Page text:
Testing Gene Therapies

New tool measures effectiveness of blood-disorder treatments

Illustration of test that measures deformities in red blood cells Illustration: Grace Gongaware A test that BioChip Labs developed measures deformities in red blood cells that are common signs of sickle cell disease.

New gene and drug therapies are emerging to treat sickle cell disease (SCD), but a key question remains: How can science help determine how effective they are?

A Case Western Reserve-led team developed a blood test for physicians to measure how well the therapies work on patients with the inherited blood disorder.

“Personalized accurate diagnostics can be a game-changer for SCD care,” said Umut Gurkan, PhD, the Wilbert J. Austin Professor of Engineering, who led the test’s development.

BioChip Labs, a company spun off from the university in 2020 and led by veteran health industry entrepreneur John Zak, MD (MED ’96), is producing and marketing the assessment tool.

Earlier this year, the National Heart, Lung, and Blood Institute awarded the company and CWRU two fast-track grants totaling $4 million to soon bring the test to physicians and their patients across the country.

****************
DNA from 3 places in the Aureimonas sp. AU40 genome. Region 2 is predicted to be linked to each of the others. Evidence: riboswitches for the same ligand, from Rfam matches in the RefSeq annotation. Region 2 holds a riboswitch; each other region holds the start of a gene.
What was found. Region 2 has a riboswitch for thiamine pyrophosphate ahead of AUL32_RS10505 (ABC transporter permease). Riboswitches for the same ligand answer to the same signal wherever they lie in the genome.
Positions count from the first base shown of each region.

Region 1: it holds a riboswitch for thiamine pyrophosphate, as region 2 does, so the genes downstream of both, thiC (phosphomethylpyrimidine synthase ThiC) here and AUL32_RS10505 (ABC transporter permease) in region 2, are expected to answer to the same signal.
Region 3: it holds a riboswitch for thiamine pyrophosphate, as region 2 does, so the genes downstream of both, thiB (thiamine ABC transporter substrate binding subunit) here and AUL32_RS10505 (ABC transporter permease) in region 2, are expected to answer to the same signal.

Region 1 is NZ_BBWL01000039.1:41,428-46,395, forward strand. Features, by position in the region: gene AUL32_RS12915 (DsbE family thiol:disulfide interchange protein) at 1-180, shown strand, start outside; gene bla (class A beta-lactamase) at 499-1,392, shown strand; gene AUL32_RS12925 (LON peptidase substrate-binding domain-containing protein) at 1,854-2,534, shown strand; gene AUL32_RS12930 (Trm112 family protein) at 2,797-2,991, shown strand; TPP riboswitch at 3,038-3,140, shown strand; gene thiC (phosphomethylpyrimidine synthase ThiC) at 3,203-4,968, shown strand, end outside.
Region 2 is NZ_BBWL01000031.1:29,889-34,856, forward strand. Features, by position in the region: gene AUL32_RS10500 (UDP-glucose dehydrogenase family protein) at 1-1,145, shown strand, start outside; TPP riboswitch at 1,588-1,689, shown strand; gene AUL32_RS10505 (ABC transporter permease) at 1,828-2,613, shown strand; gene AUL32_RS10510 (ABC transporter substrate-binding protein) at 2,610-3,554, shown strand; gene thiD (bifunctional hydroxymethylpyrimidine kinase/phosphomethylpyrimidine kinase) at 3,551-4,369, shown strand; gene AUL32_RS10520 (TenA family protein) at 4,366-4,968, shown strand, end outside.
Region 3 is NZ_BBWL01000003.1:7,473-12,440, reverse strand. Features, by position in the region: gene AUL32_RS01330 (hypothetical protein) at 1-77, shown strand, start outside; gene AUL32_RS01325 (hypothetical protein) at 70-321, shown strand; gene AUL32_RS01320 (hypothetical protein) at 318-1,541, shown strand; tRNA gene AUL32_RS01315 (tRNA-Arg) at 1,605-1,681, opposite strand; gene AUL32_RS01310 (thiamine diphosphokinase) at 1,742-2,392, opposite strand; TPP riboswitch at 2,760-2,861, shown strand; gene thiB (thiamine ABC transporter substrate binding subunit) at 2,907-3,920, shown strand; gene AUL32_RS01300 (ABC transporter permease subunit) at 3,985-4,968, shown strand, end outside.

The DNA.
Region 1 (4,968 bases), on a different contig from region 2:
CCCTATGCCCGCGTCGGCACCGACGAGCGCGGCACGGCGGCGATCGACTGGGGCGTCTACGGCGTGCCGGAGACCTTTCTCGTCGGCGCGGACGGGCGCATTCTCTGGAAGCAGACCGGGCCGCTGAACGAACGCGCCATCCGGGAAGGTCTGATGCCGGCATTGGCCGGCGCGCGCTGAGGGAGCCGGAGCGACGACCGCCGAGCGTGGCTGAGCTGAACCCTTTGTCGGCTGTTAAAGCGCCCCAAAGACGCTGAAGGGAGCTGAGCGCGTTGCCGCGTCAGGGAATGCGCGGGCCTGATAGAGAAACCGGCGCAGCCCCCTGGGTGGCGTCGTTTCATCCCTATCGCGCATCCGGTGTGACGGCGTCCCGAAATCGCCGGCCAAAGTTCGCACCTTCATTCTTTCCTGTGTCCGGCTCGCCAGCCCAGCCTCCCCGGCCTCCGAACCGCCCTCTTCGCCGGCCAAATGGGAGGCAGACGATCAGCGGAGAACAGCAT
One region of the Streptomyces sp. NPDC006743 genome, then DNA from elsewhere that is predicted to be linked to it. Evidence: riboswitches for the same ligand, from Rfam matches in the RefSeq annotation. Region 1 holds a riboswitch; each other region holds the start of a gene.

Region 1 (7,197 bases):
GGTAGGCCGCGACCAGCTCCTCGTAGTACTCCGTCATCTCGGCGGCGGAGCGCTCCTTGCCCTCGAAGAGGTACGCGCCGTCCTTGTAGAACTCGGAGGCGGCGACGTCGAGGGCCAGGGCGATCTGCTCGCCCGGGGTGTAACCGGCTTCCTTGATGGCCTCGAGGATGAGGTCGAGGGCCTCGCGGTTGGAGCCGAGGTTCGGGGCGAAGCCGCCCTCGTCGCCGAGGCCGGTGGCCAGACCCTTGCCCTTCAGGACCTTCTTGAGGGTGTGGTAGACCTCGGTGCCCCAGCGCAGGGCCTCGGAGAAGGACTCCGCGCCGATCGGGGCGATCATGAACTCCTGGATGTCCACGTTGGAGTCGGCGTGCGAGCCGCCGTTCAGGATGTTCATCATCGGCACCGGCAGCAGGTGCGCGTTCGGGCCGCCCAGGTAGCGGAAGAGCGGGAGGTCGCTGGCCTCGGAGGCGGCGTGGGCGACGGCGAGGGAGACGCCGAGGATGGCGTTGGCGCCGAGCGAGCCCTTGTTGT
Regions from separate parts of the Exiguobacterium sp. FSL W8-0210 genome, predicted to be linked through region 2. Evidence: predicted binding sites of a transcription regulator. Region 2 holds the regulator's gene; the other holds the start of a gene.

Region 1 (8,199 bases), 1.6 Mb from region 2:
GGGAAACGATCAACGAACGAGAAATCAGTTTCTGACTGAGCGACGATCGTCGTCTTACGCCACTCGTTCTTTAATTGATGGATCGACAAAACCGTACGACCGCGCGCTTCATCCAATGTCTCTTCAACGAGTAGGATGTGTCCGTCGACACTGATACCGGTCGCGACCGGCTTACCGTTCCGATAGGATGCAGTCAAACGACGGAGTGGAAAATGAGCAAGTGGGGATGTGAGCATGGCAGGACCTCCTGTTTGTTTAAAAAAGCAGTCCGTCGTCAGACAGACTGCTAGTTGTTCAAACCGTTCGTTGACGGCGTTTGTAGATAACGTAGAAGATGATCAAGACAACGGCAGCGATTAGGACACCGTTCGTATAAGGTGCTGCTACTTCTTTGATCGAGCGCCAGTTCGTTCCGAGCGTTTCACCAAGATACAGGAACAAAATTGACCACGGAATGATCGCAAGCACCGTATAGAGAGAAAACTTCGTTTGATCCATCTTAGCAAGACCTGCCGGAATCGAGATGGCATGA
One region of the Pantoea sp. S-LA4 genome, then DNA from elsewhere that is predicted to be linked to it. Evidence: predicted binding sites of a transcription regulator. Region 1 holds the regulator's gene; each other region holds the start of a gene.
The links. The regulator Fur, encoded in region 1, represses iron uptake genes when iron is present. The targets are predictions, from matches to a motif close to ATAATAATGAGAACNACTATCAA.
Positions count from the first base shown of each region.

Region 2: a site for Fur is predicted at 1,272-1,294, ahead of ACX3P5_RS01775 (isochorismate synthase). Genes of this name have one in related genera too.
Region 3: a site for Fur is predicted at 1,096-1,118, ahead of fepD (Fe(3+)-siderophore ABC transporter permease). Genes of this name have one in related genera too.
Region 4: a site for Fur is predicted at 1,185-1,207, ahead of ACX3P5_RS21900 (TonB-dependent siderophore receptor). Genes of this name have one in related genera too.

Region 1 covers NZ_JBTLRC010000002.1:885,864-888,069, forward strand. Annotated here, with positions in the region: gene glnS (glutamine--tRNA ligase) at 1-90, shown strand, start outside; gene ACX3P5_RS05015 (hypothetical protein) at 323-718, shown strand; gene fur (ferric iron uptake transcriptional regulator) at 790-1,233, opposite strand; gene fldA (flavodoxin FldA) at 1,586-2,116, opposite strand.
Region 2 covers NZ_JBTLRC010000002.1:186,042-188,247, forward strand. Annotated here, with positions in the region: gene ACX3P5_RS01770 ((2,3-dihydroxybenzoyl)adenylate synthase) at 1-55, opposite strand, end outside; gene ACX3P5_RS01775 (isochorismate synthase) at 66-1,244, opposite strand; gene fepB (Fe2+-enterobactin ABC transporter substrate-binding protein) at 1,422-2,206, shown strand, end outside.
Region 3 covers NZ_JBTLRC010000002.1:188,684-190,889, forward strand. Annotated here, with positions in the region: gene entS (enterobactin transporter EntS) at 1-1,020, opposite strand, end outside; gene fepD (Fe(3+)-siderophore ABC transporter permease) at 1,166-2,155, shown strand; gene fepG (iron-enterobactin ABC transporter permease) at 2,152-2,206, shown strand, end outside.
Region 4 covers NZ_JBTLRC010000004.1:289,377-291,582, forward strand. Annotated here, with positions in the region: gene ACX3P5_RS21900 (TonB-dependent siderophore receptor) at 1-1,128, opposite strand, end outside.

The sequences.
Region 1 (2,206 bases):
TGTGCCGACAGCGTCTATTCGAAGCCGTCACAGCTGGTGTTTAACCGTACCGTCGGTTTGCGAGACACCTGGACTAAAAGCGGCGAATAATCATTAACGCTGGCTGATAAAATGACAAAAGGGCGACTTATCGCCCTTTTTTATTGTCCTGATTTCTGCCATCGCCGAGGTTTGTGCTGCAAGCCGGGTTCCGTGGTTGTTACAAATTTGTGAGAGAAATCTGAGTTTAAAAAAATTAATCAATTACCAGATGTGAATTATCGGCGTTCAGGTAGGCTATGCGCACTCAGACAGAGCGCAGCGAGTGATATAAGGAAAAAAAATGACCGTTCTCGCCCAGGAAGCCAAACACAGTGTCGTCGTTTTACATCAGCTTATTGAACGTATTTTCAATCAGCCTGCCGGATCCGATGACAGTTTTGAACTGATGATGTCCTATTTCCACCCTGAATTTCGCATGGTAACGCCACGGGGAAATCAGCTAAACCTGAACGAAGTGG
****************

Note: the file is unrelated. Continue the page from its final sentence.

The federal government also assigned the company billing codes for reimbursement, which Gurkan said means hospitals and clinics will soon be able to order the tests for patients.

SCD results from a single gene mutation that ultimately can lead to organ damage and possibly death. With gene therapies, mutated genes can be replaced or inactivated—but the process doesn’t always cure the patient.

The BioChip tool would allow physicians to assess the health of red blood cells in patients before and after gene therapy. Its developers believe it could potentially be used to predict which new therapy is best for a given patient.

“BioChip Labs,” Zak said, “represents the first diagnostic platform that can assess patient health and the efficacy of these new [SCD] therapies.”